However, if we don’t report injuries or illnesses, or do not do so in a manner that management considers timely, we face further sanctions. Almost all of the dozens of people who I’ve tried to help, who were disciplined after being hurt and reporting, not reporting, or not reporting in a timely manner, said they wish they kept their mouths shut. Included in this group of honest, but disappointed people, is someone who suffered a broken arm. I believe 30-40 additional people would be working if they had only lied. What does that mean when the reporting policies encourage honest people to lie?
One worker, who works in a plant in “the Bottoms”, thought he had an eyelash drop into his eye one afternoon, near the end of his shift. The sensation went away as quickly as it had come, so he didn’t think anything about it. At home, sometime later, he felt discomfort and sought treatment. He was told he had a rust ring in his eye where a sliver of metal was embedded, so they removed the sliver and the rust ring. As soon as he returned to work, he reported the injury, but was disciplined because he didn’t go to First Aid when he thought he had an eyelash in his eye. He wished he had worked for a while and then reported the injury. Again, an honest person who wished he had lied.
In another similar situation, I spoke with a manager regarding discipline issued to someone for reporting an ergonomic strain/sprain type injury that occurred the prior day. The injured worker felt a little tweak one afternoon, but suffered no further discomfort. Overnight, the individual’s back had stiffened, so he reported it to his supervisor. As soon as the worker returned from First Aid, he was disciplined. The manager said that the worker should have reported the initial tweak to medical in order to be compliant with the injury reporting policy. I asked the manager if he really wanted every bump, pop, twinge, scratch, bruise and scrape reported, because if so, I would encourage everyone I met to do so. The manager replied that of course he did not want all of those minor symptoms reported. Why?
So what are the answers to these problems? Does management really want you to report injuries and illnesses so they can fix the problems, or do they want to beat you down so their safety metrics performance does not negatively affect their STIP or SMART Goal payments? Is discipline the only way to make us, the unwashed masses, safer? No, you are the answer. You can help Caterpillar fix their problems.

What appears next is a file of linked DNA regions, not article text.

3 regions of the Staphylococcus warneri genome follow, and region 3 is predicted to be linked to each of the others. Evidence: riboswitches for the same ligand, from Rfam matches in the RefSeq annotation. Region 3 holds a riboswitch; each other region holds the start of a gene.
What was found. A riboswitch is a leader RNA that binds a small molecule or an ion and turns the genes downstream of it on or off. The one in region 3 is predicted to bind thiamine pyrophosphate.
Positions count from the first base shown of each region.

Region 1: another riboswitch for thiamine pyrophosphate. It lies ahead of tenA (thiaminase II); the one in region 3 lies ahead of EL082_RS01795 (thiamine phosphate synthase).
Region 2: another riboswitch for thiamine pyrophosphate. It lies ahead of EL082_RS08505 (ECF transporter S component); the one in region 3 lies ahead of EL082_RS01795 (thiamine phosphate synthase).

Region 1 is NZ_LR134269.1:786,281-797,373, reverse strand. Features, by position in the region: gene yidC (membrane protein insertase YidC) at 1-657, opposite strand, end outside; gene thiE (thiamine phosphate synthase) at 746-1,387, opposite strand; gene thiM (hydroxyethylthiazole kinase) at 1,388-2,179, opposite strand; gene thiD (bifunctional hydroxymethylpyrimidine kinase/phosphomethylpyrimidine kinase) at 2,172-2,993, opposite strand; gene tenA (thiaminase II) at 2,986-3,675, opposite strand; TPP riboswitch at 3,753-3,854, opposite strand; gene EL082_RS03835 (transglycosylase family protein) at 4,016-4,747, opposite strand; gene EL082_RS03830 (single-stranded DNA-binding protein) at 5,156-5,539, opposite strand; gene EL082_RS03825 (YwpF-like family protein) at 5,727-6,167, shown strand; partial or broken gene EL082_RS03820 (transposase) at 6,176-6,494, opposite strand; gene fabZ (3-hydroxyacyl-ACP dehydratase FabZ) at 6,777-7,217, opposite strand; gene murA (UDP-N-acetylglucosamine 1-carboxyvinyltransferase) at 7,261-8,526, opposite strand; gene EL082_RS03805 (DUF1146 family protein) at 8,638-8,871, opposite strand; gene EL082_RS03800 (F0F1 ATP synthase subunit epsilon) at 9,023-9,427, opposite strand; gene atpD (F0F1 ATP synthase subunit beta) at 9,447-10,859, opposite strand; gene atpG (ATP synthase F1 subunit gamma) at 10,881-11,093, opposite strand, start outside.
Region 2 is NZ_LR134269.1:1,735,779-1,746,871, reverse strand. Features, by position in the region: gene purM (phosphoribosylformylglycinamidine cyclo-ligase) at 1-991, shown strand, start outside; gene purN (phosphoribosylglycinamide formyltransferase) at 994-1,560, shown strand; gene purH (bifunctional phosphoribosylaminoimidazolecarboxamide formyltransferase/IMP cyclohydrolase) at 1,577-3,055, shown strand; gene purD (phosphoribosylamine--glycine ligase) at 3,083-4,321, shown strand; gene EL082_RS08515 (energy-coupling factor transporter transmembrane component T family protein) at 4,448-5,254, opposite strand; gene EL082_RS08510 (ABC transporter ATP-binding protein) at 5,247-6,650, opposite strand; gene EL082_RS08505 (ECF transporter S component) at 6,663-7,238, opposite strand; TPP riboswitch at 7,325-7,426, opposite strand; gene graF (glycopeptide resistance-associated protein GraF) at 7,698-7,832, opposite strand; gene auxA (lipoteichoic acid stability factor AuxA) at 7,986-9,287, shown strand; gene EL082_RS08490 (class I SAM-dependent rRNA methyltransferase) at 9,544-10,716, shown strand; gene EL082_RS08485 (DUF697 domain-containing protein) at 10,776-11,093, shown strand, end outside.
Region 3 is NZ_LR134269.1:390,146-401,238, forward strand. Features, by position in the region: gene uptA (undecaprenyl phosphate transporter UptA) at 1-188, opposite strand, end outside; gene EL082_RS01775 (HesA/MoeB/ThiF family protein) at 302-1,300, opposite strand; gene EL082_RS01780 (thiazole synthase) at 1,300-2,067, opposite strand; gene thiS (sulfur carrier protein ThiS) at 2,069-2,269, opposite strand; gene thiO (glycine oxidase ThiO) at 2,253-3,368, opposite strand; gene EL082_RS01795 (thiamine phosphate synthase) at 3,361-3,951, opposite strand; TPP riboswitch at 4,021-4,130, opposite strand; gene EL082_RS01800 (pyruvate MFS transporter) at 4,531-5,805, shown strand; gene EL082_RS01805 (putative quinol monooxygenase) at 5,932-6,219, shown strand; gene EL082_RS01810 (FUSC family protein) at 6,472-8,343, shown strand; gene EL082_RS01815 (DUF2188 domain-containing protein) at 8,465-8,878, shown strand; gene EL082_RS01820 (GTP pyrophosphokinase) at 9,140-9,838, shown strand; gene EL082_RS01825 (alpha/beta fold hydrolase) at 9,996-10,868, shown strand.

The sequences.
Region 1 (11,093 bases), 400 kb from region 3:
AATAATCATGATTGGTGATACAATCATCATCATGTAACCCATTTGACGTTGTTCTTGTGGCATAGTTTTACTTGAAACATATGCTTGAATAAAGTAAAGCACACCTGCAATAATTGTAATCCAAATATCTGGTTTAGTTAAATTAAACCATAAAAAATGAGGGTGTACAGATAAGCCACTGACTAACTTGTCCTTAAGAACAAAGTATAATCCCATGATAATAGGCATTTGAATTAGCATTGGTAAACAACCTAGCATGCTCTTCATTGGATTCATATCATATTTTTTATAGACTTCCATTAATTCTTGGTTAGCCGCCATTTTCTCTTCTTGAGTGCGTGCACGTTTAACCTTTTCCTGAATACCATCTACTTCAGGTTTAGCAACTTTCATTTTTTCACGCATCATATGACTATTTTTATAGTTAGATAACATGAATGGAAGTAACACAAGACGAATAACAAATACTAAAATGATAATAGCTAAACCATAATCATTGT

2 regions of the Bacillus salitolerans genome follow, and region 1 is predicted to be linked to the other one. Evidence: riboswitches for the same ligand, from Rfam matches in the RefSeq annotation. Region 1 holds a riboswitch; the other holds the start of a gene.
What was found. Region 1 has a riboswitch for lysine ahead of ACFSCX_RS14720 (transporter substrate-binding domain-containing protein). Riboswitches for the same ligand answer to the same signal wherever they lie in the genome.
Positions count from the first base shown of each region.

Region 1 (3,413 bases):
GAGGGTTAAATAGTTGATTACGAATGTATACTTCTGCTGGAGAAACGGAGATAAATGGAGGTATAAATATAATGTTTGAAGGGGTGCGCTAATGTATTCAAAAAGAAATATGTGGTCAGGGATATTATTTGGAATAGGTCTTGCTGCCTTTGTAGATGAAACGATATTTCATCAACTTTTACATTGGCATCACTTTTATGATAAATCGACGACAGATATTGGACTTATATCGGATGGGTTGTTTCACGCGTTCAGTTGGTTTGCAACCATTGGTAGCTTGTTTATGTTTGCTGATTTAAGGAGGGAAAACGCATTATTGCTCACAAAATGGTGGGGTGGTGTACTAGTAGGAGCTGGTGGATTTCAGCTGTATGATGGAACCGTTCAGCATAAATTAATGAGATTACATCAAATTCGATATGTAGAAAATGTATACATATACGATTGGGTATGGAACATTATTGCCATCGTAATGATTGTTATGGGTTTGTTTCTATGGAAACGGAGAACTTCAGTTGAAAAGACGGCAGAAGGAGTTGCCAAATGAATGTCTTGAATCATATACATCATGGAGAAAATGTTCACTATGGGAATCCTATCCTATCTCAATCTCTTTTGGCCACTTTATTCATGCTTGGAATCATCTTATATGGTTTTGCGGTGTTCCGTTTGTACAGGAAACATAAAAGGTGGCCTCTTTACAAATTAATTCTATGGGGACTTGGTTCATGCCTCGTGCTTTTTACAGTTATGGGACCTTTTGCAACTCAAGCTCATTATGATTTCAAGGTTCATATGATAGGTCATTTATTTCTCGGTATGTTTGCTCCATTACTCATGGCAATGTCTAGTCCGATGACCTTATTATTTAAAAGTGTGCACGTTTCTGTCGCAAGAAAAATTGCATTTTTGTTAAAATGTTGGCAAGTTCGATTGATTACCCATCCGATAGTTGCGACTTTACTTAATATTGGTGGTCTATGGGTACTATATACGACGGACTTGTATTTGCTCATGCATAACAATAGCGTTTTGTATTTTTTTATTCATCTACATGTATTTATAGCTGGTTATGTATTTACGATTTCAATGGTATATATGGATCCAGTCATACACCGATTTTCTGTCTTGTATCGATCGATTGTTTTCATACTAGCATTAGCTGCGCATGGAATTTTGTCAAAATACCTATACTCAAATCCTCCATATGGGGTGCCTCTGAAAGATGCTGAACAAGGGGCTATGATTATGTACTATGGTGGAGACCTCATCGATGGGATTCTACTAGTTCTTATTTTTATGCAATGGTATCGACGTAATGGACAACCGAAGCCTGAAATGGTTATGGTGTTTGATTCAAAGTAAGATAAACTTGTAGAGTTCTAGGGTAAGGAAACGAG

Report all hazards, it’s your contractual obligation. Do not use the CPS C/I cards to report hazards or tell the Team Lead, tell your boss-that’s in the contract too. If you don’t have the correct tooling, tell your boss. If you have to pound parts with large hammers, use pry bars or cheater bars, tell your boss that there must be a better way to do the job. If you’re still using bar knobs, tell your boss. If your floor is uneven or slippery, tell your boss. If your PPE is worn out, does not fit correctly or is unsanitary, tell your boss. If you have to lift from below your knees or above your shoulders, tell your boss. If you have to climb and cannot maintain three points of contact, tell your boss. If you smell, taste or feel coolant mist, tell your boss. If you are provided a hoist use it, if you can’t, tell your boss. If your boss can’t, won’t or doesn’t know how to address your concerns, ask for your UAW Health and Safety Representative.
I want everyone to maintain their integrity. Tell the truth and resist the temptation to become a liar. Report all symptoms of injury and stick together, don’t let yourselves be divided. Insist that your health and safety issues be addressed to your satisfaction by your boss or ask for your UAW Health and Safety Representative to assist you in making your workplace safer for you and for others. Do these things and it will be a better 2014 for all.